• Making clear what people will get if they click.
  • Making the link the emphatic element.
  • Providing depth and breadth through plentiful links.
  • Establishing credibility through outbound links.
  • Making links accessible for people with special needs.

Day Two

  • Creating paragraphs that work as discrete elements in an object-oriented world.
  • Unifying a paragraph around a central idea.
  • Where to put the main point.
  • What to do with context.
  • Don't make me guess what you mean.
  • Limiting the number of clauses per sentence.
  • Blowing up noun trains.
  • Avoiding ambiguities, passives, and negatives.
  • When to scroll, and when not to.
  • Eliminating confusing material that makes visitors scratch their heads in confusion.
  • Make meaningful menus
  • Creating headings that also work as menu items.
  • Organizing menus so they make sense to your users.
  • Offering multiple routes to the same information.
  • Displaying several levels at once.
  • Confirming that the users have arrived on target.
  • Putting it all together: final exam.

Agenda for the online workshop

Week 1: Trim that text!

  • Cutting text that was originally written for paper.
  • Shortening your paragraphs, sentences, and phrases.
  • Deleting fluff.
  • Moving tangential materials into linked pages.

Week 2: Make your text easy to scan.

  • Making titles and headings meaningful for the user.
  • Highlighting important terms in your text.
Week 3: Cook up links that your users will click.
  • Writing link text that your users will click.
  • Making clear what people will get if they click.
  • Making the link the emphatic element.
  • Providing depth and breadth through plentiful links.
  • Establishing credibility through outbound links.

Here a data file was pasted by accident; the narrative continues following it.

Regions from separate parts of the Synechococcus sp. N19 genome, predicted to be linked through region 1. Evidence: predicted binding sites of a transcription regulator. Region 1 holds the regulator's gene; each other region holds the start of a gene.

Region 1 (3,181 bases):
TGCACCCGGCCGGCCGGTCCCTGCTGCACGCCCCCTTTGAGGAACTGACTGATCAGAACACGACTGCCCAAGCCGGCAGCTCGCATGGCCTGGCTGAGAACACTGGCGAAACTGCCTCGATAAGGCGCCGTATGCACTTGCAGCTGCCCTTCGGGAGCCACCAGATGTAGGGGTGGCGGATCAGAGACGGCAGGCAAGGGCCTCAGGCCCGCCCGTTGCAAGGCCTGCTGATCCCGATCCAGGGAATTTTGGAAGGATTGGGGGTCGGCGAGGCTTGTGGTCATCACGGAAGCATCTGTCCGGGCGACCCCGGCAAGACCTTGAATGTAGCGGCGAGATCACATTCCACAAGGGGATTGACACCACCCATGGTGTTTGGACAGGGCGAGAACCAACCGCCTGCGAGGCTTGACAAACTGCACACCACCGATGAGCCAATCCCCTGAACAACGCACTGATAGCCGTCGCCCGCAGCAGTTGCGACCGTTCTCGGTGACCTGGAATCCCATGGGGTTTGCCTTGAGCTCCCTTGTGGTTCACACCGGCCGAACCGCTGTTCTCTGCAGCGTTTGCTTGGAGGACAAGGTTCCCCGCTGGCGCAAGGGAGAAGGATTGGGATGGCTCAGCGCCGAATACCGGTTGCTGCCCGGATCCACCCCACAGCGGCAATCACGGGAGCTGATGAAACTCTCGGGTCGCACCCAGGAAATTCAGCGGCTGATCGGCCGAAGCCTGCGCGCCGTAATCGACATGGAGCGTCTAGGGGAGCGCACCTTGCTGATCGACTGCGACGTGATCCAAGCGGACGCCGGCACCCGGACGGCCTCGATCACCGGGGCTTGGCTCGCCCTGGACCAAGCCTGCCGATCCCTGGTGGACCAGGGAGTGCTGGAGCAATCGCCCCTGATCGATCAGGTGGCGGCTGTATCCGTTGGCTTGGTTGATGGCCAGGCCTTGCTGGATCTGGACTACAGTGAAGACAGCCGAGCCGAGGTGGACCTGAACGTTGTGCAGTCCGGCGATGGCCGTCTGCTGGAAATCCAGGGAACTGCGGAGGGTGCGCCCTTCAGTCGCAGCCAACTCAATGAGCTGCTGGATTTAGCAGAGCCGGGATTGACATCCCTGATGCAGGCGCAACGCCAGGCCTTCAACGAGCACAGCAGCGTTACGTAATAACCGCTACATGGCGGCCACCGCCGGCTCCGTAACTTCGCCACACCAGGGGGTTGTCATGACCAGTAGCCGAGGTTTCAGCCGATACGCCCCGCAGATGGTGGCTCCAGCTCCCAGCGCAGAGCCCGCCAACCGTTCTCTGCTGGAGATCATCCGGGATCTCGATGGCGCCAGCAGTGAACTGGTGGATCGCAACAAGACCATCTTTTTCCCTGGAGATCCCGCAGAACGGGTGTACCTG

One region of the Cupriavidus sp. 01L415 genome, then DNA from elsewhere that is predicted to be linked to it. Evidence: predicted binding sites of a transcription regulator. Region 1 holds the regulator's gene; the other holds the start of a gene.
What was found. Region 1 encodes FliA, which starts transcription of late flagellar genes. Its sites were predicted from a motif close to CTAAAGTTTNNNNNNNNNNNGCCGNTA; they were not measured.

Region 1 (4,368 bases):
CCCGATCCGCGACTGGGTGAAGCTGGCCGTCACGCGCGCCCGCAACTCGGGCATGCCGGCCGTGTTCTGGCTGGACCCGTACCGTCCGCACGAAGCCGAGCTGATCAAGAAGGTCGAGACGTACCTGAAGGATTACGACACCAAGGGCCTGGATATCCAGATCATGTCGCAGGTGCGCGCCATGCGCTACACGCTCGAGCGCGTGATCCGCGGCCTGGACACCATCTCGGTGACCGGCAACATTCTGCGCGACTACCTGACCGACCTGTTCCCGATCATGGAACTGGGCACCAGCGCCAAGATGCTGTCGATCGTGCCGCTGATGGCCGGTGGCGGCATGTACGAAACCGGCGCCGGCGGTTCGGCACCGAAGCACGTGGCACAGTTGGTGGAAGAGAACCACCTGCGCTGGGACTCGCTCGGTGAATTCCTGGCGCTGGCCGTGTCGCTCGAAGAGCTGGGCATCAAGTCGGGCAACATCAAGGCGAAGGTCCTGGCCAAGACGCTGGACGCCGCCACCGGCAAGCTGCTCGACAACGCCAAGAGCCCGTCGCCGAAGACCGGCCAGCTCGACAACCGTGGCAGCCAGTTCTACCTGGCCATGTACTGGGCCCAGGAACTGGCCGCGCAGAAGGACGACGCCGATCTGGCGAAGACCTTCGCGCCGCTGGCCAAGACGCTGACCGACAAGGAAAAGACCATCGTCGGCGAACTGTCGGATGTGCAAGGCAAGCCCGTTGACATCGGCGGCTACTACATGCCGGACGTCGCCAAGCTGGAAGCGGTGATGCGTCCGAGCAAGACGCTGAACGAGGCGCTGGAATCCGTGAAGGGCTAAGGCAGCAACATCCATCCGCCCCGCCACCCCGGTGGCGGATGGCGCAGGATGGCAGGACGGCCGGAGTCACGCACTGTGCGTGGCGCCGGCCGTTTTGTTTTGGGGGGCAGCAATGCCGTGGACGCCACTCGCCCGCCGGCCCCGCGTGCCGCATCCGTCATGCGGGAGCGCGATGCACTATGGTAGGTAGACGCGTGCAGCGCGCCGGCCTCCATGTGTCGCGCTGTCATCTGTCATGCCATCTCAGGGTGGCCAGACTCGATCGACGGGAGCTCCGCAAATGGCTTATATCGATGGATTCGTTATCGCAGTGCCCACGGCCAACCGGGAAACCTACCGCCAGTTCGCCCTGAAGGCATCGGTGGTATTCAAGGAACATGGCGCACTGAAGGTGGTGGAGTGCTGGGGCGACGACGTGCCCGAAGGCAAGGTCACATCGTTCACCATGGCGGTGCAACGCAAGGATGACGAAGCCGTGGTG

• Making links accessible for people with special needs.

Week 4: Chunk those paragraphs.

  •   Designing paragraphs as individual objects
  • Unifying a paragraph around a central idea.
  • Where to put the main point.
  • What to do with context.

Week 5: Don't make me guess what you mean.

  • Reducing cognitive burdens on your visitors.
  • Limiting the number of clauses per sentence.
  • Blowing up noun trains.
  • Avoiding ambiguities, passives, and negatives.
  • When to scroll, and when not to.

Week 6: Make meaningful menus.

  • Creating headings that also work as menu items.
  • Writing menus that make sense to your users.
  • Offering multiple routes to the same information.
  • Displaying several levels at once.
  • Confirming that the users have arrived on target.
  • Final exam.

Comments from participants (anonymous evaluations at UCSC)

  • The course handout book was very useful and will be a resource I refer to in the future.
  • The instructor offered a thorough explanation about principles of writing for the web and excellent theoretical information combined with practical tips and challenging exercises.
  • I'm impressed by the content and delivery. The materials will be very useful for applying to my job--exactly what I wanted.
  • The instructor was well qualified and a good communicator. The printed class materials were the most comprehensive of any class I have taken to date.
  • Presentation was great.
  • The instructor was very informative. The course material was well developed.
  • This course is amazing by the way it is organized and presented by Dr. Jonathan Price. The materials are practical, educational, and logical.

Your instructor

Dr. Jonathan Price teaches web writing, information architecture, content management, and XML at the University of California, Santa Cruz, the University of New Mexico, the Society for Technical Communication, and many major corporations. Jonathan and his wife Lisa are writers and editors for sites such as AOL, Disney, Hewlett Packard, Intuit, and KBKids. Lisa and Jonathan have written The Best of Online Shopping, and Hot Text: Web Writing that Works.

Schedule and locations

In-person: Writing web text, X489.6 Business Administration, University of California, Santa Cruz, October 25-26, Cupertino, CA

Online: JER Online Workshops, open registration

Attention, Corporate Managers!

If you have a group of people who are all writing the same kind of materials, we can customize the course, so that it reflects common problems that your people face. Examples seem familiar; exercises resemble their day-to-day work. Result: they can see, immediately, how the course can help them do their jobs.

Resources on web writing that works

Guidelines like those in the course

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Web Writing that Works!
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  2004 Jonathan and Lisa Price
The Communication Circle